Briefly, this invention relates to a subdivided semiconductor wafer separator. One preferred exemplary example of a separator consists of an upper and lower member each having an aperture running through its center. Fastened between these two members is a diaphragm made of a stretchable, semi-adhesive material having at least one serrated surface facing the top member. A previously subdivided Wafer is placed, unscribedsurface-down, onto the serrated surface of the diaphragm. A drive member is provided in the aperture of the lower member contiguous with the diaphragm, Upon the upward movement of the drive member the diaphragm stretches thereby enabling the subdivided wafer to space its pellets apart from each other along the previously fractured lines due to the stretching action of the diaphragm. In this way, each pellet is like an island with the diaphragm acting as the surrounding sea. When the pellets are in this position any individual pellet in the parent subdivided wafer can be easily removed or operated upon at a subsequent work station without deleteriously affecting any other neighboring pellet. The upward movement is then released and the pellets, if any remain, return to their original position in the parent subdivided wafer.
In FIGS. 1 and 1A there is shown a portion of a semiconductor wafer 1. Formed in the wafer by diffusion and masking techniques well known to those skilled in the art are individual semiconductor devices 2. These devices 2 may be, for example, diodes, transistors, thyristors, integrated circuit devices or any combination thereof. As shown, the devices 2 in FIGS. 1 and 1A are PN junction diodes each comprising a P-type anode region 3 which is formed in a N-type cathode substrate 4, thus producing a PN junction 7. The substrate 4 may be made of any conventional semiconductor material but is preferably silicon.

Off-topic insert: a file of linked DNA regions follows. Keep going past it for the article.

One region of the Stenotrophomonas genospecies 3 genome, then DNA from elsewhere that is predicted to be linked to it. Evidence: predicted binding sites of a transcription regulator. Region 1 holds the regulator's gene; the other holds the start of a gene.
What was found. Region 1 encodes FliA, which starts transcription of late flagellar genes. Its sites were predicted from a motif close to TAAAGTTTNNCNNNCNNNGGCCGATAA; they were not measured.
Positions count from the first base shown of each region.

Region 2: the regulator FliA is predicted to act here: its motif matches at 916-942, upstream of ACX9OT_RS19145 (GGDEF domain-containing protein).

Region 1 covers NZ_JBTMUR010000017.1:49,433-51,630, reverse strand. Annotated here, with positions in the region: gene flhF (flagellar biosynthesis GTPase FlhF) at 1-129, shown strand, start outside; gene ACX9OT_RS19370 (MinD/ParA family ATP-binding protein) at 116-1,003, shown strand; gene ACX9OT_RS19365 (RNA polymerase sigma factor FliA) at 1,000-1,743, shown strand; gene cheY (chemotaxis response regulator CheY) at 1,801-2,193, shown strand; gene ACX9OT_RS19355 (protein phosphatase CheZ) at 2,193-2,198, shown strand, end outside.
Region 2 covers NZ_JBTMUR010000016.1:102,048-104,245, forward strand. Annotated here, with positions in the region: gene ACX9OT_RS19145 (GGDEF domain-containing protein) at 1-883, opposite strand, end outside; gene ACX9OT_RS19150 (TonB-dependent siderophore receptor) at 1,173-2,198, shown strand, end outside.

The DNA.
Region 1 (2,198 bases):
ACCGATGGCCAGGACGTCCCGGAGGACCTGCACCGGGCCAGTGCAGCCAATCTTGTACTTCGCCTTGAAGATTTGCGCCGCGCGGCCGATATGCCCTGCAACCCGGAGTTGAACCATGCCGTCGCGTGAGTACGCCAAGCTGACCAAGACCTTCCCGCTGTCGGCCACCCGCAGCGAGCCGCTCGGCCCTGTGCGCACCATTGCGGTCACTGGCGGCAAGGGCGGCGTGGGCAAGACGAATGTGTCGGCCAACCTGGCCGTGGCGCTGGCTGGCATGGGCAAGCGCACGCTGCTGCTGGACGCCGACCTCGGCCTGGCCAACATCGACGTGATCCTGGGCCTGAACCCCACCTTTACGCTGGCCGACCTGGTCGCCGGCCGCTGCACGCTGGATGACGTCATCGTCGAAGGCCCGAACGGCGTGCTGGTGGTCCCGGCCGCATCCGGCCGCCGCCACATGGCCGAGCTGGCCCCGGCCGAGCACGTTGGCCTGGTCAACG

The planar junctions 7 of the PN diodes 2 are protected by an insulating layer 5 which may be, for example, silicon dioxide, silicon nitride or a combination of both. Contact pads or areas 6 of any suitable metallic contact material are provided on. the surface of region 3 as shown in FIG. 1A. For ease of illustration and understanding, the insulating layer 5 and the contact pads 6 are not shown in other than FIG. 1A.
One suitable method of subdividing the semiconductor wafer 1 called shirnless scribing entails first scribing lines on the wafer 1 thereby outlining the pellets 2. The wafer 1 is then placed on a pad of resilient material. At least one surface is then covered with a thin coherent sheet of flexible material 11 capable of direct adhesion to the Wafer that acts as a temporary pellet carrier. Next, a bending load is applied along the scribe lines by moving a suitable bending member relative to the covered surface of the wafer 1 thereby fracturing the wafer along fracture lines into individual pellets 2 such that they are individually adhered to the flexible sheet in essentially the same relative position and orientation they occupied in the parent wafer prior to the subdivision.
It is, of course, appreciated that other methods of subdivision such as sawing, sand blasting, etc., may also be used in performing this invention. All of the techniques used to form and subdivide the above portions of the semiconductor wafer 1 are well known to those skilled in the art and are not part of this invention.
Once the wafer l is subdivided the fracture lines 10 do not always fracture perpendicular to the top surface of the pellet 2. Instead, depending on the orientation of the semiconductor material used the fracture lines break at an angle A along fracture planes as shown in FIG. 1A and thereby act to mechanically lock-in each pellet to its neighbor. When the (111) plane is used angle A is about 19.5 degrees. For the (110 and (100) planes the fracture lines are perpendicular to the top surface of the pellet. Besides the effect of the mechanical lock-in there is a certain amount of friction between the side walls of the pellets which also increases the difliculty of removing just a single pellet from the subdivided wafer.
FIGS. 2. and 3 show one preferred embodiment of an apparatus particularly suitable for eliminating the ill effects of the mechanical lock-in and friction by spacing each pellet from its adjoining neighbors. The pellet separator apparatus 20 comprises a top and bottom member 21 and 23 respectively which can be made of a suitable metal or plastic. Typically, 21 and 23 are made of aluminum due to its ease of machinability and durability. Formed in the center of the top and bottom members 21 and 23 is an aperture 24. Fastened in a taut position between the two members 21 and 23 by suitable means well known to those skilled in the art such as bolts, clamps, etc. is a diaphragm 22 made of a stretchable material such as silicone rubber.